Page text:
What do Realtors, Contractors and Seniors Have in Common?

When my 81 year old mother-in-law Elsie moved to join us here in Houston recently, she bought a small home that needed changes to make the place safe and livable.  The bathroom had a tub that was hard to get in and out of.  Installing attractive grab bars on the walls and on the tub itself.  “The bars are a Godsend” declares Elsie, “I can ease myself in and out of the tub with plenty of secure hand-holds.  I feel much safer, even when I’m wet from bathing”.  A non-slip area rug fixed the slippery tile floor outside the tub.

Elsie’s kitchen was also remodeled.  Lots of drawers and pull-out shelves, better lighting (including tubular skylights), and a raised dishwasher were added. “These are much easier on my back” she says.  I just can’t get on my hands and knees to dig for pots and pans any more”, she says.   “The lever handle faucet and the pull-out hose are so much easier to work when my arthritis flares up.”

These types of changes are typical of a growing movement in home building and remodeling, called “Aging-in-Place” design.  The sad truth is that, even with all the technological marvels in our world today, homes are still being built in a way that creates barriers and dangers as we get older.    A local remodeler, Dan Bawden, owner of Legal Eagle Contractors, Co. helped create a national program called “CAPS” or “Certified Aging in Place Specialist”.  “This is a new program, co-created with the AARP and the National Association of Homebuilders Remodelors Council.  It teaches home builders and remodelers across the nation how to improve home design (new or existing) to incorporate these changes”, says Bawden, adding “The long-term effect should be safer, more livable homes where people can remain in their familiar surroundings as they age.  Most folks do not want to move away to assisted living facilities or be a burden on their children as they get older.  They want to stay in the homes and communities they love…but these changes can make sense for young and old.  For example, a ramped front entry way would work just as well for a young mother pushing a stroller, as someone in a wheelchair.”

The Greater Houston Builders Association (“GHBA”) is one of the only locations in the country offering regular certification classes in Aging-in- Place/Universal Design.  “We designed the CAPS certification for people involved in residential design and construction” says Bawden.  It’s a welcome surprise that the CAPS training classes also bring in realtors, architects, ASID Designers, and occupational therapists.”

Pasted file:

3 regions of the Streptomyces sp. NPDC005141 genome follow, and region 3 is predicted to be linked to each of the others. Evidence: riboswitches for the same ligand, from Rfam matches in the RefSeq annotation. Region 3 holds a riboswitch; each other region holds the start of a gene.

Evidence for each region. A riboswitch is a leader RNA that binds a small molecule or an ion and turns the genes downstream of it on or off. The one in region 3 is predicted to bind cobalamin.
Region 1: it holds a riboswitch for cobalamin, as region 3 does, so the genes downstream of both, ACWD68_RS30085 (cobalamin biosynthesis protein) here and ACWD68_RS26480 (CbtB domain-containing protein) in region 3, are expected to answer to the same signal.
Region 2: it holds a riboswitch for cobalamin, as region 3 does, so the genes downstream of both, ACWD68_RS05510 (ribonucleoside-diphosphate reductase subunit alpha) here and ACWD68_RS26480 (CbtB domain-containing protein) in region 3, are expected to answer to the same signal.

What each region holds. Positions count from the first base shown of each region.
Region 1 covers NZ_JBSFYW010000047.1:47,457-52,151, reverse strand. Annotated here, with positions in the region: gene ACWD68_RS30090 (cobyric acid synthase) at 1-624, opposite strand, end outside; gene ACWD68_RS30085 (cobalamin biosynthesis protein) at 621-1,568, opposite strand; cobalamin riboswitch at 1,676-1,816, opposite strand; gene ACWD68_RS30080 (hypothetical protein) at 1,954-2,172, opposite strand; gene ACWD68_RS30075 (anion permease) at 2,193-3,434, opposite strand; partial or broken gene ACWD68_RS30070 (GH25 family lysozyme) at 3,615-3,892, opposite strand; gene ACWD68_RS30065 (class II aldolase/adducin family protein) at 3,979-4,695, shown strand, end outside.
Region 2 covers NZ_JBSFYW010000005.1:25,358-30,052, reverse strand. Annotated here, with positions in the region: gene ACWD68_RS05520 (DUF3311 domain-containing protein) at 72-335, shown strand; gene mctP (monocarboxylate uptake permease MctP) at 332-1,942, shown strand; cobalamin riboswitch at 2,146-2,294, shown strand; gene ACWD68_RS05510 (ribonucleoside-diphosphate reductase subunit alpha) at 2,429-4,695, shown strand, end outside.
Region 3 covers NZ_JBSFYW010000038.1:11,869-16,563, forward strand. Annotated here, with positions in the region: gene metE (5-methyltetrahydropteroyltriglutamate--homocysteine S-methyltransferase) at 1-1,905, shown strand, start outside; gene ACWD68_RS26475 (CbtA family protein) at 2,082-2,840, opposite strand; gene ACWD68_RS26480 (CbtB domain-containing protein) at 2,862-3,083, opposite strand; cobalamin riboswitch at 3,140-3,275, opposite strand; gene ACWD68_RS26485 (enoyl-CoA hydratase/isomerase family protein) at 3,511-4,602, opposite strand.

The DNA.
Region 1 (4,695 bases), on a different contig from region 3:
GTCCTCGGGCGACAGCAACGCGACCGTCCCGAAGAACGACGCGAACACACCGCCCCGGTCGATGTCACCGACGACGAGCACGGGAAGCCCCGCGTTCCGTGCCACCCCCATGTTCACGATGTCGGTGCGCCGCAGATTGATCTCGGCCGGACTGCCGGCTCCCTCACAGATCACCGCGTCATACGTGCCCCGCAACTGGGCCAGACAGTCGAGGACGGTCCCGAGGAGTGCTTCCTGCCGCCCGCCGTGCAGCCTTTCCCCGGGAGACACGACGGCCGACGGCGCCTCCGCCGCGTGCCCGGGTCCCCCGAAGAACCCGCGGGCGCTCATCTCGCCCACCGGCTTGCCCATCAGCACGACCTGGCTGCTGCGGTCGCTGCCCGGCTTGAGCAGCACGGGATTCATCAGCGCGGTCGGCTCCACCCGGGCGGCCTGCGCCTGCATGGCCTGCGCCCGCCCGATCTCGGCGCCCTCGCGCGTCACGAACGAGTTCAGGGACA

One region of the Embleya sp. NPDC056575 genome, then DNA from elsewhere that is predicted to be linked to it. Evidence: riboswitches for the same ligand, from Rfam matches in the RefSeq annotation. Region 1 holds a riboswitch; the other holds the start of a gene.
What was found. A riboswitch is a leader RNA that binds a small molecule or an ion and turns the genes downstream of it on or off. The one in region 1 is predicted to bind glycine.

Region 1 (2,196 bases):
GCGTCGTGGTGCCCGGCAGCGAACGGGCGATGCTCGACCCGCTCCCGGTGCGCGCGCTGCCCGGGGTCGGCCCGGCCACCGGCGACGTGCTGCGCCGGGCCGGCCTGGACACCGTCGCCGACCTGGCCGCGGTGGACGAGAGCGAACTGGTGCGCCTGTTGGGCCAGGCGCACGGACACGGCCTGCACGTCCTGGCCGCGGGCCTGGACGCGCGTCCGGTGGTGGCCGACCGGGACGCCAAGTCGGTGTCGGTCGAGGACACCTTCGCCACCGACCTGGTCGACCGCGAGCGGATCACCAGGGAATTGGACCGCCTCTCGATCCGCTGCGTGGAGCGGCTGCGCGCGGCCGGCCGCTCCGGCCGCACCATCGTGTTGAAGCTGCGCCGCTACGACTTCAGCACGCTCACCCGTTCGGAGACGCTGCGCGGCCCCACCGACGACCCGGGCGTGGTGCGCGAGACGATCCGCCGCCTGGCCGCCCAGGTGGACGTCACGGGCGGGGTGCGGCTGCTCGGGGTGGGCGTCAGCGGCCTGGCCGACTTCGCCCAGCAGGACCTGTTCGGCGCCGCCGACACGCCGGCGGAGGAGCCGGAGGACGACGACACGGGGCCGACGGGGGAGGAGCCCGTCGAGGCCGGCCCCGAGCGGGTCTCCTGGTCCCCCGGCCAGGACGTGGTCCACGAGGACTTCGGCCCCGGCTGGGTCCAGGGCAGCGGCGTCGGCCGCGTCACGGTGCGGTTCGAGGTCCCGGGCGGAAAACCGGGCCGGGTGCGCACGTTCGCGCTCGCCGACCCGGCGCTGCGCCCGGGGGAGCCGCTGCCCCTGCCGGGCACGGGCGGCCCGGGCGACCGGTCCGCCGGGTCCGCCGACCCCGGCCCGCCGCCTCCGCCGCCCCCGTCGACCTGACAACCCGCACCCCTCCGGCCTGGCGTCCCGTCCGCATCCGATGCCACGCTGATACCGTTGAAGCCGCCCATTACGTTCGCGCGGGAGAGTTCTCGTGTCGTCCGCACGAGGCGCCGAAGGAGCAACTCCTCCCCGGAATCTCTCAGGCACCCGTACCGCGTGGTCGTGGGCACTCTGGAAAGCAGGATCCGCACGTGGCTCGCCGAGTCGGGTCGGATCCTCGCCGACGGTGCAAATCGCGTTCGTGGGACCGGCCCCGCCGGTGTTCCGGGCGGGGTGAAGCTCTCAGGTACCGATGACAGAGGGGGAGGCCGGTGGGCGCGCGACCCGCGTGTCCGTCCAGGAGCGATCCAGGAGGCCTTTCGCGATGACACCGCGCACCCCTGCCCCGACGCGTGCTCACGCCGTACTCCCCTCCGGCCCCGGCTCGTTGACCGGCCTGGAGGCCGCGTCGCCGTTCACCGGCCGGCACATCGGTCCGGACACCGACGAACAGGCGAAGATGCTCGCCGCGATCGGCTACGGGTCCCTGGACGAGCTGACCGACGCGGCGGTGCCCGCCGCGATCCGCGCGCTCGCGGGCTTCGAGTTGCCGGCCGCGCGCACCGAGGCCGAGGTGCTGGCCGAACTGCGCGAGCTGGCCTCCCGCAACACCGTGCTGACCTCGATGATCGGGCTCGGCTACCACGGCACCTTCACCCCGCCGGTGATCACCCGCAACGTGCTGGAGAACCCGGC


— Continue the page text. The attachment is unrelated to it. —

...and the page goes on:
“As design-build remodelers, we discuss the wisdom of planning ahead with aging-in-place ideas with all our clients from the beginning – young and old” says Howie Sussman, a Project Manager for Legal Eagle, adding “Things like lever handle faucets, grab bars, raised washers, dryers, and dishwashers are good universal design ideas for everyone, from seniors to grandchildren.  It’s a no-brainer”.

Realtors used to worry that “universal design” or “visitable” home would decrease a home’s value, having a “hospital-like” look.  They are finding out that the opposite is true.  “If attractive, non-institutional products and handsome design ideas are used, the value of that home actually increases”, according to Bawden.   With the numbers of people currently turning 65, there could soon be a waiting list for homes that are “senior friendly”, and perhaps even (wheelchair) accessible.  This fact has not been lost on local remodelers, who are getting their CAPS certifications.  They are poised to meet this growing, inevitable demand.  Not is this change in the wind lost on members of HAR, the Houston Association of Realtors.  They too are preparing to take the CAPS training, to more fully understand what kinds of changes can be/should be made to every room in the house to better accommodate the older population.

Local Information for training in Aging in Place and Universal Home Design, can be obtained by calling the Greater Houston Builders Association, Lyn Foster 281-970-8970 ext. 111  (lfoster@ghba.org). Lynn administers the CAPS certification classes in Houston, Texas.


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